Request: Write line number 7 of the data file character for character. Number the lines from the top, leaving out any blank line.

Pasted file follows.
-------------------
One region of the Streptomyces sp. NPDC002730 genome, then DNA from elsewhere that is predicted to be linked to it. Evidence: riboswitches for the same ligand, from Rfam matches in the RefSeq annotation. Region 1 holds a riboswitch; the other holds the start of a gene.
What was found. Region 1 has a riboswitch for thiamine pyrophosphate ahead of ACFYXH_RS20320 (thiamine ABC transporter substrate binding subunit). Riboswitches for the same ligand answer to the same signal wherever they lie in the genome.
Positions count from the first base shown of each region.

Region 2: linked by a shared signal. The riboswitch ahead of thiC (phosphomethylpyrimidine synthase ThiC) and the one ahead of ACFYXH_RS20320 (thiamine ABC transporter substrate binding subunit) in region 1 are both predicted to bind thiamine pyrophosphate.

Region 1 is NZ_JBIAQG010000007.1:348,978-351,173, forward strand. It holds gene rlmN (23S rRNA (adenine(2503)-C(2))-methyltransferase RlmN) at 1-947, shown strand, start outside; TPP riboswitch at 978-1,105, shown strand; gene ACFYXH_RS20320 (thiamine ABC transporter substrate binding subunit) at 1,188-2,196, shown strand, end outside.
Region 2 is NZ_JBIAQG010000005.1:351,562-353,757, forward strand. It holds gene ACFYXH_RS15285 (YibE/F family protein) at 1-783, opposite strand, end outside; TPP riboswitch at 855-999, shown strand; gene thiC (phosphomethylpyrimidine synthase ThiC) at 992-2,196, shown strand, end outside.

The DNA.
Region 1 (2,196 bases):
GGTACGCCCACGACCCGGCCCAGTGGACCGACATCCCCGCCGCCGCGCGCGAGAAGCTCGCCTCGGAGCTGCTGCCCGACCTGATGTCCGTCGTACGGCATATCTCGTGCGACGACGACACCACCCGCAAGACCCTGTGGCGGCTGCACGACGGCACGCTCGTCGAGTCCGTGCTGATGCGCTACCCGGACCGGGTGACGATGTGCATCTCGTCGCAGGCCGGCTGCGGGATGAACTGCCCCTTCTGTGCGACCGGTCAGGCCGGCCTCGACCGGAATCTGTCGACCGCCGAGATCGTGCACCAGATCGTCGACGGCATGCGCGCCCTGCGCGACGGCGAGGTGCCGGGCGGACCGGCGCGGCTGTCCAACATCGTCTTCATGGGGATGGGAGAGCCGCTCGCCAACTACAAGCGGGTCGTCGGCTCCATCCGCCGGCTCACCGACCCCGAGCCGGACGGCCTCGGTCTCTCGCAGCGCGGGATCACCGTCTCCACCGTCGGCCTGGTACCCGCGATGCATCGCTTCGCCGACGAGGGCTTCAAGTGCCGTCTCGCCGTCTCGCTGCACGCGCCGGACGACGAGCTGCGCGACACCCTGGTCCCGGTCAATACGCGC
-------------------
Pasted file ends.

The DNA.